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20 of the Best Mindfulness Activities for Kids in 2022
We often think of mindfulness activities as something adults do, but they benefit kids too! Remember the importance of modeling behavior; I covered this subject in a previous article, but leading by example works wonders when trying to establish new habits. While you may be familiar with the many benefits of mindfulness for adults, here are some fun ways to introduce mindfulness into your children’s lives.
Mindfulness Activities for Kids
Breathing is the foundation of mindfulness. It’s the foundation of life. Breathing is the foundation of meditation, relaxation, and stress relief.
Breathing is an essential part of self-care. Taking time for yourself can be challenging, but it’s essential for your well-being and mental health. Being mindful helps you slow down and appreciate what’s happening around you. I used to get overwhelmed at school, and breathing was one of the mindfulness exercises I used to manage my emotions.
Moshi has a dedicated section for breathing; each episode lasts for one minute and has an animation that helps the child coordinate their exhalations and inhalations.
Loving-kindness meditation is a great way to start the day or to calm down during the day. It’s a simple practice that can help you feel more connected to others and yourself. While this kind of meditation traditionally involves the recitation of mantras, I believe that consciously sending out love to the world or specific people works just as well.
Loving-kindness meditation is perhaps one of the most simple mindfulness exercises out there. To try this with your child, you only need a few minutes each day. For more information and a suggested guided meditation, check out this article.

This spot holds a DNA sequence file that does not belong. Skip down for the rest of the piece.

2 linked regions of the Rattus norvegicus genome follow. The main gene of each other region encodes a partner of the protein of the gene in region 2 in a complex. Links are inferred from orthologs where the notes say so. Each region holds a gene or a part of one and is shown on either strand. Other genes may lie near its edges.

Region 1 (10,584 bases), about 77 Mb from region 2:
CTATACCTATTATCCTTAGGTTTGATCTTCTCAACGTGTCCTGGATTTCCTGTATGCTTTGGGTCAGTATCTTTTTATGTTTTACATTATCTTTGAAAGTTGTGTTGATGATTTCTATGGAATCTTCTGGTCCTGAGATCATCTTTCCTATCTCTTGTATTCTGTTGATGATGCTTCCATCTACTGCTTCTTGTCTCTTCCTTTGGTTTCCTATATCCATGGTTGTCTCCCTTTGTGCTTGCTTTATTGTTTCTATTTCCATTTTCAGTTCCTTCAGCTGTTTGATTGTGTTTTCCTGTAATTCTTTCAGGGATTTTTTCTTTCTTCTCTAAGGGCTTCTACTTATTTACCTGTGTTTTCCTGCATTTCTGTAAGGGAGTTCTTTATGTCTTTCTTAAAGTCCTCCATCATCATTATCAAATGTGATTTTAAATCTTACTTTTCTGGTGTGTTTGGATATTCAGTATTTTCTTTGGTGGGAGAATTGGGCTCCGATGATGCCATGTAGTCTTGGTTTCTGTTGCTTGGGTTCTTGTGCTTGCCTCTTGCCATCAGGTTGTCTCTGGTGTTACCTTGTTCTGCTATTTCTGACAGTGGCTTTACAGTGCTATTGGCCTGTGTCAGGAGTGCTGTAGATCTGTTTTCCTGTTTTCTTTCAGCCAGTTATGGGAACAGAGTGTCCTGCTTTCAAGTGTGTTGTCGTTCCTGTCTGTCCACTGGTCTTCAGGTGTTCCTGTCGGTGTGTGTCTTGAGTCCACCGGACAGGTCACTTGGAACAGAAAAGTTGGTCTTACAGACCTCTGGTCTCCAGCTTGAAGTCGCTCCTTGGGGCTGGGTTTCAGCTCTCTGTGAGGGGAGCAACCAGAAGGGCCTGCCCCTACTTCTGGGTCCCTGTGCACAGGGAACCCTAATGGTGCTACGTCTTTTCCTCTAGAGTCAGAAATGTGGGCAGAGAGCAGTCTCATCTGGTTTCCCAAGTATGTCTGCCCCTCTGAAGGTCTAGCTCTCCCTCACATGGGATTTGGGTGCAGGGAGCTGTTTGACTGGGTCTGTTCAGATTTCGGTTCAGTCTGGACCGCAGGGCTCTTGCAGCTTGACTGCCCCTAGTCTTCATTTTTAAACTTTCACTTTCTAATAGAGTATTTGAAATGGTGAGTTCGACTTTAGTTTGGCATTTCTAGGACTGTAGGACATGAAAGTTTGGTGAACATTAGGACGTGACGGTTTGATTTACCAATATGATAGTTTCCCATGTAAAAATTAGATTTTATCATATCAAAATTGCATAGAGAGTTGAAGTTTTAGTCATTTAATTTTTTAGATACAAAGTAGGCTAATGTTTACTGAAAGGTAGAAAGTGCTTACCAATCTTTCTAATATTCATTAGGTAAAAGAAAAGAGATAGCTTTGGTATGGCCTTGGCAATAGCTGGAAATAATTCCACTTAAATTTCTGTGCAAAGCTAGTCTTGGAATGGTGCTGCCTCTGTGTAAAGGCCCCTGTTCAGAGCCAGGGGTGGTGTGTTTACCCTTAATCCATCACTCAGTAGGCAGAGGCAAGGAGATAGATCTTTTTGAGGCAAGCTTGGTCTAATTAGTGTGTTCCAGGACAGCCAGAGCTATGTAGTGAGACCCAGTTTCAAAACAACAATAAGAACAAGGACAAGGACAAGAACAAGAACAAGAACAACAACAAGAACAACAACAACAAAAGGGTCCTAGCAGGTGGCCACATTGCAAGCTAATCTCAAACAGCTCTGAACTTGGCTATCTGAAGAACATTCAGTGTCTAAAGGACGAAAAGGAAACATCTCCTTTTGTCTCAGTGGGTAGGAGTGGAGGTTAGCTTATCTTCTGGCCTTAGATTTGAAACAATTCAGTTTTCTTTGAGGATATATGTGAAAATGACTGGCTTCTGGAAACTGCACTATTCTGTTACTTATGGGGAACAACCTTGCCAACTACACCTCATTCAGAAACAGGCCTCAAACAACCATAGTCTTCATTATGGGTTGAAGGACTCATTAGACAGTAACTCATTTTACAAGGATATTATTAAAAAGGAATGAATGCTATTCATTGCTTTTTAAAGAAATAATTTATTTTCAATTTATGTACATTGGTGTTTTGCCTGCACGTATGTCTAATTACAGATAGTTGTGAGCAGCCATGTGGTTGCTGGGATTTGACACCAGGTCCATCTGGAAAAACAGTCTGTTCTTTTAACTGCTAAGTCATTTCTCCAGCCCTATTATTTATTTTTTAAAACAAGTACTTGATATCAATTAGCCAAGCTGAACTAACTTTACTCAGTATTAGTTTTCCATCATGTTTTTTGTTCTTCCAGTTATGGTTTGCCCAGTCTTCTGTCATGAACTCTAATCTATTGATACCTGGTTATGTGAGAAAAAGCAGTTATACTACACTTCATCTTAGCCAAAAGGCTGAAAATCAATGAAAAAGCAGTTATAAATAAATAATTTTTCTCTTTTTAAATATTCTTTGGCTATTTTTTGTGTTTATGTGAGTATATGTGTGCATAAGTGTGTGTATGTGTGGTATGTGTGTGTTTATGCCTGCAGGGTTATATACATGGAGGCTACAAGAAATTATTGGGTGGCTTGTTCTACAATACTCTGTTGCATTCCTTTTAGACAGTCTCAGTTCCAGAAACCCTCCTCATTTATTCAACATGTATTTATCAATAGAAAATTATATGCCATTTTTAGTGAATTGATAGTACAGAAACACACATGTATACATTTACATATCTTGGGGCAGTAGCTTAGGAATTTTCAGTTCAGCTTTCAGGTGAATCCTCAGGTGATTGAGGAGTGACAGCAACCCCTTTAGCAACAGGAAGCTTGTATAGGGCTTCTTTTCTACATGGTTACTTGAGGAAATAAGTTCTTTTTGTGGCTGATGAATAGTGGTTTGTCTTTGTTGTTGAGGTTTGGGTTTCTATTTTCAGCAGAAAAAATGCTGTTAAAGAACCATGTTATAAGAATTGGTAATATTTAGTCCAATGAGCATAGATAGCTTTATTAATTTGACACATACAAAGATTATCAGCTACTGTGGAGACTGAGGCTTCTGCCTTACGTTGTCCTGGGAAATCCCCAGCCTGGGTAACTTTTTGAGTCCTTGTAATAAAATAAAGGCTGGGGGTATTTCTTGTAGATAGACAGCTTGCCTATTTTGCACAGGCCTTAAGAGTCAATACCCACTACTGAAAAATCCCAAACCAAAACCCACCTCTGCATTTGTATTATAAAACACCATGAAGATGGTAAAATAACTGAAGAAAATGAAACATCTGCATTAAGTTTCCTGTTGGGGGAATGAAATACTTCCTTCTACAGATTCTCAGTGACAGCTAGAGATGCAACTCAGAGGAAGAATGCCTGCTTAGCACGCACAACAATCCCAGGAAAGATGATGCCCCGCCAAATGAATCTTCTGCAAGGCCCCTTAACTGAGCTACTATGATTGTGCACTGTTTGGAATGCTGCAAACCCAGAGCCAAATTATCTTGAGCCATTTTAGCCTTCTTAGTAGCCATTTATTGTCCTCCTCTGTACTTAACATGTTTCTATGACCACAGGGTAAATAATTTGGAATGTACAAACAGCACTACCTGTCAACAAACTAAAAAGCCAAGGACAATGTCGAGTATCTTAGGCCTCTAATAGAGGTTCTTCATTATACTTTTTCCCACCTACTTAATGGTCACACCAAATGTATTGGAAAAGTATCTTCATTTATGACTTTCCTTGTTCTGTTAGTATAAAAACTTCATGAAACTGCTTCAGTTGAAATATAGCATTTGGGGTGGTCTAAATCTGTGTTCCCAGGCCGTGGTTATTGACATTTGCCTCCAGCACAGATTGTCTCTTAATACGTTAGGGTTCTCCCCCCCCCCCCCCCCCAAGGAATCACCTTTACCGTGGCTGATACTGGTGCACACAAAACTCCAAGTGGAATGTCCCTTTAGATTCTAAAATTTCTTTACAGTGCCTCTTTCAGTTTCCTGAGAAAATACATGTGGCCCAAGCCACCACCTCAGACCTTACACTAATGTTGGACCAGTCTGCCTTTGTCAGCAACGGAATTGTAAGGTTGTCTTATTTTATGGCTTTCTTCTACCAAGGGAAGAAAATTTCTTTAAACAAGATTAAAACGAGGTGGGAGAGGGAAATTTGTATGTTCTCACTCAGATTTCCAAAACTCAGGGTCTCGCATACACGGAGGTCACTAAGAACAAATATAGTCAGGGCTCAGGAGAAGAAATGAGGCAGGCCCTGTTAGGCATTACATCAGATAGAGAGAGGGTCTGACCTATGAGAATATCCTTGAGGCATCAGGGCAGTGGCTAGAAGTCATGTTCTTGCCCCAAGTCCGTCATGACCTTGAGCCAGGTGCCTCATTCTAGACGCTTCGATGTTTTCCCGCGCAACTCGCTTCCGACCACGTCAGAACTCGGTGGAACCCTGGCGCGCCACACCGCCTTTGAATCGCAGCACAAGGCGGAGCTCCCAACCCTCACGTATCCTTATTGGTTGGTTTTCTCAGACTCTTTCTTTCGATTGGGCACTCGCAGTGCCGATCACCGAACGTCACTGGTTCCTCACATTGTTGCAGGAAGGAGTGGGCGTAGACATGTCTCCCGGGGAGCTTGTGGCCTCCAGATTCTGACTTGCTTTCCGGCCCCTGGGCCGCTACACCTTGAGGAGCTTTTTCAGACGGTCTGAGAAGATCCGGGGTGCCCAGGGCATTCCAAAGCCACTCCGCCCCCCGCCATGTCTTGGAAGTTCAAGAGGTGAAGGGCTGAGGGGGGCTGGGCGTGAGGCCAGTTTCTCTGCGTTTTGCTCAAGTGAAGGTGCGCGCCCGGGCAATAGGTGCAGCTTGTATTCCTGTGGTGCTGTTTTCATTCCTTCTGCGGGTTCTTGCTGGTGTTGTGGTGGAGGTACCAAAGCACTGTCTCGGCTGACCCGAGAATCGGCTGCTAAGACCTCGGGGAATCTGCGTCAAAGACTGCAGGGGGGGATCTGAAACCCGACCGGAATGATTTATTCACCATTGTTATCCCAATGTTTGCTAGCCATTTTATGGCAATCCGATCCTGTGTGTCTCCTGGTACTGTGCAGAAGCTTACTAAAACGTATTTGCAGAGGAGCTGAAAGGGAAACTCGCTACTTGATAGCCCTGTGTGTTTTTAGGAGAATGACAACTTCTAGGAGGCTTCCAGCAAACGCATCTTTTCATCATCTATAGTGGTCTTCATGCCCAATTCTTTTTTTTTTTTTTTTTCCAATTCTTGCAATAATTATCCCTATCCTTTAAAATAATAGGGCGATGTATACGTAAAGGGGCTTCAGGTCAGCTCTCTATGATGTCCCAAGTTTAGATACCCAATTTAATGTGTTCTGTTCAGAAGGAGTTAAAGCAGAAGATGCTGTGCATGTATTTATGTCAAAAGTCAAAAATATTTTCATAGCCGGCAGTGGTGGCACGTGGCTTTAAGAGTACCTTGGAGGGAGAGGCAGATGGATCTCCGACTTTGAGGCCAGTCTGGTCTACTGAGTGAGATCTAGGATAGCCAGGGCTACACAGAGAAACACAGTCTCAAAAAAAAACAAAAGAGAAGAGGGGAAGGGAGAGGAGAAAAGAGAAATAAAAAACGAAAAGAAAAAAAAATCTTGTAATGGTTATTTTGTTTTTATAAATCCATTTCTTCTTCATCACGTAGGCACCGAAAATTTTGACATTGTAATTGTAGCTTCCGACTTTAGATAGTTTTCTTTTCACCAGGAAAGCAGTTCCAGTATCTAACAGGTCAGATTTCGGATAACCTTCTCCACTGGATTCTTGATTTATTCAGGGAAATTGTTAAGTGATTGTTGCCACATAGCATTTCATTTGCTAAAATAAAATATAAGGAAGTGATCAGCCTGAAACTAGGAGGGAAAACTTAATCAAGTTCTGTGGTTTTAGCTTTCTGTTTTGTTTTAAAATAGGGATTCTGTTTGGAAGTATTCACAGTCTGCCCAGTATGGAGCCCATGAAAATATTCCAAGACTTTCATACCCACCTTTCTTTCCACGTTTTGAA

Visualization can be a great way to help your child develop their imagination. It’s also an effective tool for helping children cope with anxiety and stress. Using visualization, kids can improve their schoolwork, sports performance, and social skills.
One way to use this mindfulness activity is to ask a question that your child wants to be answered. For example, you might ask, “What would it be like if I could fly?” Then ask them what they see, hear, and feel when they imagine themselves flying . . .
Guided imagery is one of the mindfulness exercises that help children relax, fall asleep, and deal with stress and pain. These exercises can be incorporated into any activity or program. There are many different ways to practice guided imagery with children—some people use guided meditation CDs or apps, while others prefer writing scripts or stories themselves. I find Moshi’s meditations and stories for kids so engaging that they would be perfect for guided imagery. The beautiful graphics create a good platform from which kids’ imagination can take off.
Guided imagery uses visualization as a way to focus attention and positive thoughts that impact the body’s nervous system. This practice can help calm your child down after a stressful day at school; it can help them feel better when they’re sick or hurting; it can even help them sleep better at night!
The act of gratitude is a great way to help kids focus on the positive. It teaches them that they can be happy and grateful for what they have in life. Pick a time of the day or perhaps even the week, and in this week you each express gratitude for something in your life.
Encouraging self-love and self-compassion